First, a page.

Spare the Rod traces the history of discipline in schools and its ever increasing integration with prison and policing, ultimately arguing for an approach to discipline that aligns with the moral community that schools could and should be. Historian Campbell F. Scribner and philosopher Bryan R. Warnick investigate the history and philosophy of America’s punishment and discipline practices in schools. To delve into this controversial subject, they first ask questions of meaning. How have concepts of discipline and punishment in schools changed over time? What purposes are they supposed to serve? And what can they tell us about our assumptions about education? They then explore the justifications. Are public school educators ever justified in punishing or disciplining students? Are discipline and punishment necessary for students’ moral education, or do they fundamentally have no place in education at all? If some form of punishment is justified in schools, what ethical guidelines should be followed? The authors argue that as schools have grown increasingly bureaucratic over the last century, formalizing disciplinary systems and shifting from physical punishments to forms of spatial or structural punishment such as in-school suspension, school discipline has not only come to resemble the operation of prisons or policing, but has grown increasingly integrated with those institutions. These changes and structures are responsible for the school-to-prison pipeline. They show that these shifts disregard the unique status of schools as spaces of moral growth and community oversight, and are incompatible with the developmental environment of education. What we need, they argue, is an approach to discipline and punishment that fits with the sort of moral community that schools could and should be.
Jing Liu, Michael S. Hayes, & Seth Gershenson
We use novel data on disciplinary referrals, including those that do not lead to suspensions, to better understand the origins of racial disparities in exclusionary discipline. We find significant differences between Black and white students in both referral rates and the rate at which referrals convert to suspensions. An infraction fixed-effects research design that compares the disciplinary outcomes of white and non-white students who were involved in the same multi-student incident identifies systematic racial biases in sentencing decisions. On both the intensive and extensive margins, Black and Hispanic students receive harsher sentences than their white co-conspirators. This result is driven by high school infractions and mainly applies to “more severe” infractions that involve fights or drugs. Reducing racial disparities in exclusionary discipline will require addressing underlying gaps in disciplinary referrals and the systematic biases that appear in the adjudication process.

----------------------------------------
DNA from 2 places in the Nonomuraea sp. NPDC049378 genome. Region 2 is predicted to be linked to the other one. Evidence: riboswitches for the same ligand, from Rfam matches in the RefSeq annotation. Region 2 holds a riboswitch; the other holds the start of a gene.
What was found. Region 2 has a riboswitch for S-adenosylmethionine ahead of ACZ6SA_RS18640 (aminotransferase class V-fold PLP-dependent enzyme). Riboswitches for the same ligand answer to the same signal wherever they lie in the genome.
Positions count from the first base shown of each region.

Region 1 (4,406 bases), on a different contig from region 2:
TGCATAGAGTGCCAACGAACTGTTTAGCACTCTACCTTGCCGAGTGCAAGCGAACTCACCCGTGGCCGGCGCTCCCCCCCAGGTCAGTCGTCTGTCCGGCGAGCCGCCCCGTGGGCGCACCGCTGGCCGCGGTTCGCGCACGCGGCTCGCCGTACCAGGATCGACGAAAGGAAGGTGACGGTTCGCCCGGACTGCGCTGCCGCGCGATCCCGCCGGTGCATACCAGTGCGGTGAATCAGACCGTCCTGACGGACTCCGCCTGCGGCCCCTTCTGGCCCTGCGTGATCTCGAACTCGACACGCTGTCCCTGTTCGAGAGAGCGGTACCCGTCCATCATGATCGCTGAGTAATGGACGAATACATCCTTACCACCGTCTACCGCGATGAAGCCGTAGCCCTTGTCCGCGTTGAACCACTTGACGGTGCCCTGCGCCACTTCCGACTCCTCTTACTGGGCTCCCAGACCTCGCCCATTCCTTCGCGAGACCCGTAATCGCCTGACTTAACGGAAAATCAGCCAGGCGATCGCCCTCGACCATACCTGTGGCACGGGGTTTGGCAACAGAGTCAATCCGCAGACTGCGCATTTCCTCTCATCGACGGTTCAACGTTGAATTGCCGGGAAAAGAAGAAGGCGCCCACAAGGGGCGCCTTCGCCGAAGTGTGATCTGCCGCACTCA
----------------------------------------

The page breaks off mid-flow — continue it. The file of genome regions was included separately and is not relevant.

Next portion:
David Blazar, Blake Heller, Thomas J. Kane, Morgan Polikoff, Douglas O. Staiger, Scott Carrell, Dan Goldhaber, Douglas N. Harris, Rachel Hitch, Kristian L. Holden, & Michal Kurlaender
Can a school or district improve student achievement simply by switching to a higher-quality textbook or curriculum? We conducted the first multi-textbook, multi-state effort to estimate textbook efficacy following widespread adoption of the Common Core State Standards (CCSS) and associated changes in the textbook market. Pooling textbook adoption and student test score data across six geographically and demographically diverse U.S. states, we found little evidence of differences in average achievement gains for schools using different math textbooks. We found some evidence of greater variation in achievement gains among schools using pre-CCSS editions, which may have been more varied in their content than post-CCSS editions because they were written for a broader set of standards. We also found greater variation among schools that had more exposure to a given text. However, these differences were small. Despite considerable interest and attention to textbooks as a low-cost, “silver bullet” intervention for improving student outcomes, we conclude that the adoption of a new textbook or set of curriculum materials, on its own, is unlikely to achieve this goal.
David Blazar & Casey Archer
Policy and practice communities increasingly are emphasizing conceptual, cognitively demanding, and “ambitious” instruction. Within this context, we examine whether such practices serve the needs of students with specialized academic needs. Across upper-elementary classrooms in four districts, we find that exposure to “ambitious” mathematics practices is more strongly associated with test score gains of English language learners (ELs) compared to those of their peers in general education classrooms; furthermore, this teaching practice is associated with the math self-efficacy of students with individualized education programs (IEP), and the self-reported behavior of general education students. We also find links between teachers’ emotional support and students’ self-efficacy and engagement, with the strongest relationships for students identified both as an EL and with an IEP.